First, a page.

If a queue of Iraqi socialists and democrats is forming to volunteer for the assassination of George Galloway, there may be a few teachers’ union activists and anti-war campaigners to boost its numbers. It is widely known that Galloway failed to turn up when the Government secured its one-vote majority for “anti-terror” legislation in November 2005. Less well known, so far, are the votes he missed in May 2006, on the Education and Armed Forces Bills.
67 Labour MPs rebelled in an attempt to amend the Government’s plans to flog off our school system, but Galloway was not with them in the lobby. Perhaps he feared that a defeat for the Government would endanger Blair’s plans for the expansion of Respect’s beloved faith schools? In fact, Galloway was not in Westminster at all, as witnessed by his failure to participate in the parliamentary resistance to the Armed Forces Bill — section 8 of which will allow the state to imprison for life soldiers who refuse to participate in “military occupation of a foreign country or territory”.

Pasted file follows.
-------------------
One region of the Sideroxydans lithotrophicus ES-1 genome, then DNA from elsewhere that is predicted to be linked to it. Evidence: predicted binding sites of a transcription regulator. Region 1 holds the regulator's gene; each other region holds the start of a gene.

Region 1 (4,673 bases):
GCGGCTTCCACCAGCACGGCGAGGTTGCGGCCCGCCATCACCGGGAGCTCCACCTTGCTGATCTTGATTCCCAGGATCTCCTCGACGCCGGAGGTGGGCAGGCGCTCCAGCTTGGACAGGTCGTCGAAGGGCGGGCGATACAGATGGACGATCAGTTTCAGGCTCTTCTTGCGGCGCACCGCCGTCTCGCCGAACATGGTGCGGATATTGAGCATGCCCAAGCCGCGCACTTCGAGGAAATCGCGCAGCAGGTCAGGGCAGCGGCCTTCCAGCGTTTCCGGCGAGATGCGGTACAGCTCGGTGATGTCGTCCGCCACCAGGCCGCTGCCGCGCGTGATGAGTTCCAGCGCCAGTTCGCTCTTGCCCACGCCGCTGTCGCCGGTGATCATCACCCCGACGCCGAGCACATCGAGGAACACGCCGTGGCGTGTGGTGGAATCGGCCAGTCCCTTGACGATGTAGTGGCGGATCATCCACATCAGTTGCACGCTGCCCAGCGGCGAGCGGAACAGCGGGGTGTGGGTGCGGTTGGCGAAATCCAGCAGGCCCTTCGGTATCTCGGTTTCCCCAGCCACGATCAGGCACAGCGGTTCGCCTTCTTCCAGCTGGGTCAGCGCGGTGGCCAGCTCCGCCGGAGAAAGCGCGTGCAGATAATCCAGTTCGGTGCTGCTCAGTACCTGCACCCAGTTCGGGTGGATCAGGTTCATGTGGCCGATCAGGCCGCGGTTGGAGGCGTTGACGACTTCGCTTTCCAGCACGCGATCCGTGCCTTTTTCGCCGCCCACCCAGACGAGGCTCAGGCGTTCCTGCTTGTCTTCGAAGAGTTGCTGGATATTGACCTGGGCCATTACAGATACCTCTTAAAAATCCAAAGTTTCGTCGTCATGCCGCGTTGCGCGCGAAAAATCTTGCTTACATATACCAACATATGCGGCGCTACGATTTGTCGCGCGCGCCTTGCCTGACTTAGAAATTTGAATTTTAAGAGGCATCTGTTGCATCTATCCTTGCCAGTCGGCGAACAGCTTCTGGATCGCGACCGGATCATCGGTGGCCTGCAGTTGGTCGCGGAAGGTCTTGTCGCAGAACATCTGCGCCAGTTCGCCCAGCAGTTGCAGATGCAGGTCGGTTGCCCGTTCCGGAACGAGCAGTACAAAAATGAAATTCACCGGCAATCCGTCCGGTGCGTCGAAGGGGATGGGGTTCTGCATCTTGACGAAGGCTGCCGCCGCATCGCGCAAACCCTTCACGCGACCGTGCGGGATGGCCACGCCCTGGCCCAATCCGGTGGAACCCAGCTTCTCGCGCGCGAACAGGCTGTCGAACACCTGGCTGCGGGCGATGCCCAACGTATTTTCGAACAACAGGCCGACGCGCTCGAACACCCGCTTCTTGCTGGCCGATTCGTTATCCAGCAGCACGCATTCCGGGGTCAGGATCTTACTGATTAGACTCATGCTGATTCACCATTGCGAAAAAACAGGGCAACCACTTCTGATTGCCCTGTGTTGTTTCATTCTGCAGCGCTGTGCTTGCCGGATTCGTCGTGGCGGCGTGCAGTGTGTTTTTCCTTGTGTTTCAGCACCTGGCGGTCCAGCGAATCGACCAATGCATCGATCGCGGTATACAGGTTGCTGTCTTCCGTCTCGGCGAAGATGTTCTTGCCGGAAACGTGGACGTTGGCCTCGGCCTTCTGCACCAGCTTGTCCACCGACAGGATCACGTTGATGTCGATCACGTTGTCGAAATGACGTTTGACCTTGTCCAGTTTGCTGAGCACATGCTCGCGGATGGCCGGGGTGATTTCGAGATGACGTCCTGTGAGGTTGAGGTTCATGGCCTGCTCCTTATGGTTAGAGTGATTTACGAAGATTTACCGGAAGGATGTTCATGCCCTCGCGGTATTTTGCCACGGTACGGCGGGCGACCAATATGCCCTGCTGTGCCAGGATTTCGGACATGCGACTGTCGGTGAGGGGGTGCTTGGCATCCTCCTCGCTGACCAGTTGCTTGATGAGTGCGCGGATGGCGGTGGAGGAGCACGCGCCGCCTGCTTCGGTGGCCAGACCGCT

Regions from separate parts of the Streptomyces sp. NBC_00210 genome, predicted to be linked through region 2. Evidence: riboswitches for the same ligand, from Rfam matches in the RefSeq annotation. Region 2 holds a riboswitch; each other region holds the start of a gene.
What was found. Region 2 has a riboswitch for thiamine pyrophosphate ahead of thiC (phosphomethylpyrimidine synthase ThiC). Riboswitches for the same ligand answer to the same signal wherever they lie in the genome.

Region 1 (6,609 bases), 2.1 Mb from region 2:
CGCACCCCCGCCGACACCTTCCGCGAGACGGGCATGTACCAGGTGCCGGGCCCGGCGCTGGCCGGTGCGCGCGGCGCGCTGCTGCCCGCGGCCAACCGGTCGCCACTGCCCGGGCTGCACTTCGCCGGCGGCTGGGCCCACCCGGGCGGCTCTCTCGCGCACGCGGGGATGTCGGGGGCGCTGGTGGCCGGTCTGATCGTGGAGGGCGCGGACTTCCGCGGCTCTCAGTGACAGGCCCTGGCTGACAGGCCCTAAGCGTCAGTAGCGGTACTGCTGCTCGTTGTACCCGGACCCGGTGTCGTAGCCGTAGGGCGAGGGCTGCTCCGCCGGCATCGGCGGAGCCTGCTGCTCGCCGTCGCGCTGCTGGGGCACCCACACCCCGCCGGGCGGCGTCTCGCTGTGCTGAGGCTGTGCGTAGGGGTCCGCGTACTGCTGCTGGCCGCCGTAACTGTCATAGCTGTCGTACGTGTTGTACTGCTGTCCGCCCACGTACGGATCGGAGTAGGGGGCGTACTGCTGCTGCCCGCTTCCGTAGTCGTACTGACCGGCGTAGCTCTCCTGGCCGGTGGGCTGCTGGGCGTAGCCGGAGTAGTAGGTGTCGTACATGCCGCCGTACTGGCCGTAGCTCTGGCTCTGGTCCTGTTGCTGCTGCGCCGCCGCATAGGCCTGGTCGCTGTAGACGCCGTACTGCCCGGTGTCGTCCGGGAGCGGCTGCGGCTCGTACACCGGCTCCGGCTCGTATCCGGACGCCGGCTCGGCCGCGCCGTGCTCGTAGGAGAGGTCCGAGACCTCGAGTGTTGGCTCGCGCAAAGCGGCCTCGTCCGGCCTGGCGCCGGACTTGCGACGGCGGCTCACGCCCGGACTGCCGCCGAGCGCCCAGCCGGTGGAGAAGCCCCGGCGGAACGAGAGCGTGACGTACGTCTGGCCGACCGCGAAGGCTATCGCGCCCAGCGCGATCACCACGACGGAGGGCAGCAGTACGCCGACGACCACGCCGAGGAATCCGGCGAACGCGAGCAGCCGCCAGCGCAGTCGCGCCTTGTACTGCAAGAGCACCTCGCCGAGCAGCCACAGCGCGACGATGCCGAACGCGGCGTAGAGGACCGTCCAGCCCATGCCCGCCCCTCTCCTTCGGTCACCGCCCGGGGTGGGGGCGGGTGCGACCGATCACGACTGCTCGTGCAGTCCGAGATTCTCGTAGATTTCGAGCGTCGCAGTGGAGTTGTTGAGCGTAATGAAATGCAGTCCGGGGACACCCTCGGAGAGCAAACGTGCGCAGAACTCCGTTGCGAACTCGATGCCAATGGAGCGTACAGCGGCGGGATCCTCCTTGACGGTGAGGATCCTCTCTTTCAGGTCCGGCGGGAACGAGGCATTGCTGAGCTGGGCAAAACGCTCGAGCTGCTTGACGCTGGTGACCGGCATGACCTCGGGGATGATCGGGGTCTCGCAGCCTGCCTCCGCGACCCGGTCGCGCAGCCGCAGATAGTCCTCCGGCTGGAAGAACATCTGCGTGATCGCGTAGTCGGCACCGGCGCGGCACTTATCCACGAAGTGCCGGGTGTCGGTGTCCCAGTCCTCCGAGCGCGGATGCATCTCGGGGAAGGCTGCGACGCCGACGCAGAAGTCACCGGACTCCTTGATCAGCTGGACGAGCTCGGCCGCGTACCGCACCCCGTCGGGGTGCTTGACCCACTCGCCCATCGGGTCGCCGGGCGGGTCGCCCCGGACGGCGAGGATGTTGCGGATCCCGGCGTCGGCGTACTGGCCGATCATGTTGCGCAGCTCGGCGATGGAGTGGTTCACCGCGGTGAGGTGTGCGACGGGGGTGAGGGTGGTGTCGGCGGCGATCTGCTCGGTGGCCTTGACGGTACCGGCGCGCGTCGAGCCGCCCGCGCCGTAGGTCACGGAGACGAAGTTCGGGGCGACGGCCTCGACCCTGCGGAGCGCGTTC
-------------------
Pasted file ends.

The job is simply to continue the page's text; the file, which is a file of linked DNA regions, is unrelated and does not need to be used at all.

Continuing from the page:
Galloway’s absence was due to a flying visit to Cuba, where he appeared on state television with none other than Fidel Castro. In other words, he was too busy helping the Cuban ruling class to screw their workers to do anything about the British ruling class screwing theirs.